Frazier, a guard, averaged 10.5 points, 4.0 rebounds and 1.4 assists in 2014-15, and 5.4 points, 1.8 rebounds and 0.9 assists in 2013-14.
In 2014, the NCAA revised a rule, ensuring coaches have more accountability for what goes on in their programs and can no longer say that had no clue what had happened.
"An institution's head coach is presumed to be responsible for the actions of all institutional staff members who report, directly or indirectly, to the head coach," the rule states. "An institution's head coach shall promote an atmosphere of compliance within his or her program and shall monitor the activities of all institutional staff members involved with the program who report, directly or indirectly, to the coach."
In March, the NCAA hit Syracuse's Jim Boeheim with a nine-game ACC regular-season suspension after an investigation found that the school and longtime coach did not control and monitor its athletic programs.
Brown led Kansas to the 1988 national championship before returning to the NBA as San Antonio's coach. But the Jayhawks were banned from postseason play the next season and placed on probation for recruiting violations during Brown's tenure. UCLA was 42-17 in Brown's two seasons, but the Bruins' runner-up finish in the 1980 NCAA tournament was later vacated by the NCAA after two players were determined to be ineligible.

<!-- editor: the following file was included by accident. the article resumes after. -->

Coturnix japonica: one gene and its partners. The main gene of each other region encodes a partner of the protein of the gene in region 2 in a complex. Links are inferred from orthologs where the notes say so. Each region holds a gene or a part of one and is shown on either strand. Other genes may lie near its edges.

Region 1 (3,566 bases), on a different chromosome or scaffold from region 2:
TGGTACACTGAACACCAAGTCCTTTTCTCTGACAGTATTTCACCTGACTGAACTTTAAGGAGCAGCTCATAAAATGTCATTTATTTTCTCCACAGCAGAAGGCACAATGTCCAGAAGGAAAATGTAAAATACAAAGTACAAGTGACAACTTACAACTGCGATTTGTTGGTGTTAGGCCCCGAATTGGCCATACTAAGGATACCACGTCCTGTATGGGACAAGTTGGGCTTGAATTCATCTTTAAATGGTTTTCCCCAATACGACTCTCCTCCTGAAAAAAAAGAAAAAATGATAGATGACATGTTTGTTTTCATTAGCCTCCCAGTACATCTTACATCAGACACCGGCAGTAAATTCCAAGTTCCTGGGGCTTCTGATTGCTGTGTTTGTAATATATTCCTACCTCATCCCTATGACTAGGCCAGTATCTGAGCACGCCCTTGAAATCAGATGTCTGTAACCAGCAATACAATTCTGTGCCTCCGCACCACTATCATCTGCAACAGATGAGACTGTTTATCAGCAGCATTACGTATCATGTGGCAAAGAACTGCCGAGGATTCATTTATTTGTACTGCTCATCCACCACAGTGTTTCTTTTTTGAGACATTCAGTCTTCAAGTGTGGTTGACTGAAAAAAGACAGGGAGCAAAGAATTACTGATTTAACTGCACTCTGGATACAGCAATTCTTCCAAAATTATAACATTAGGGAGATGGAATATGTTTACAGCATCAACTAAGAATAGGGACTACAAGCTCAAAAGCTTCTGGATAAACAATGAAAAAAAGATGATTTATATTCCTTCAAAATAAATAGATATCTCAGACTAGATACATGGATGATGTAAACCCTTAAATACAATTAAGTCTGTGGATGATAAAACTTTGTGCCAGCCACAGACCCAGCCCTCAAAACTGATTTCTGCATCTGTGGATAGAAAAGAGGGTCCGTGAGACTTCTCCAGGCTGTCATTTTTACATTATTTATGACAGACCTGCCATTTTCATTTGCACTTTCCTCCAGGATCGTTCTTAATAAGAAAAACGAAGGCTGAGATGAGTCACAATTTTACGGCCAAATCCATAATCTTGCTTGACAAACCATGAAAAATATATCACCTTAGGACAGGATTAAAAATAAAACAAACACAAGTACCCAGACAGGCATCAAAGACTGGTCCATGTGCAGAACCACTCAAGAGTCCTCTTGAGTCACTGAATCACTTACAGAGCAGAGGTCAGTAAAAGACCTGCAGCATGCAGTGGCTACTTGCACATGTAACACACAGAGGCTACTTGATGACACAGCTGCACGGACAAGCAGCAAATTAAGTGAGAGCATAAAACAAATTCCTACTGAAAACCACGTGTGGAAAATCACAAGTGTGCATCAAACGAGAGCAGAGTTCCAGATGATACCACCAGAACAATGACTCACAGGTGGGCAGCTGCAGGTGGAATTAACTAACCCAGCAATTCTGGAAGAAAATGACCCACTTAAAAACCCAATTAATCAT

Brown has coached the Denver Nuggets, New Jersey Nets, Spurs, Los Angeles Clippers, Indiana Pacers, Philadelphia 76ers, Detroit Pistons, New York Knicks and Charlotte Bobcats in the NBA. He also coached the Nuggets and Carolina Cougars in the ABA.
Brown won the NBA title in 2004 with the Pistons.
There were also scholarship and recruiting reductions issued for the SMU men's golf team. Among the infractions cited by the NCAA were that between Dec. 6, 2012, and Oct. 23, 2013, the former head golf coach and an assistant coach engaged in 64 impermissible recruiting contacts with 10 men's golf prospects and seven parents.
Information from ESPN's Jeff Goodman and Andy Katz and The Associated Press was used in this report.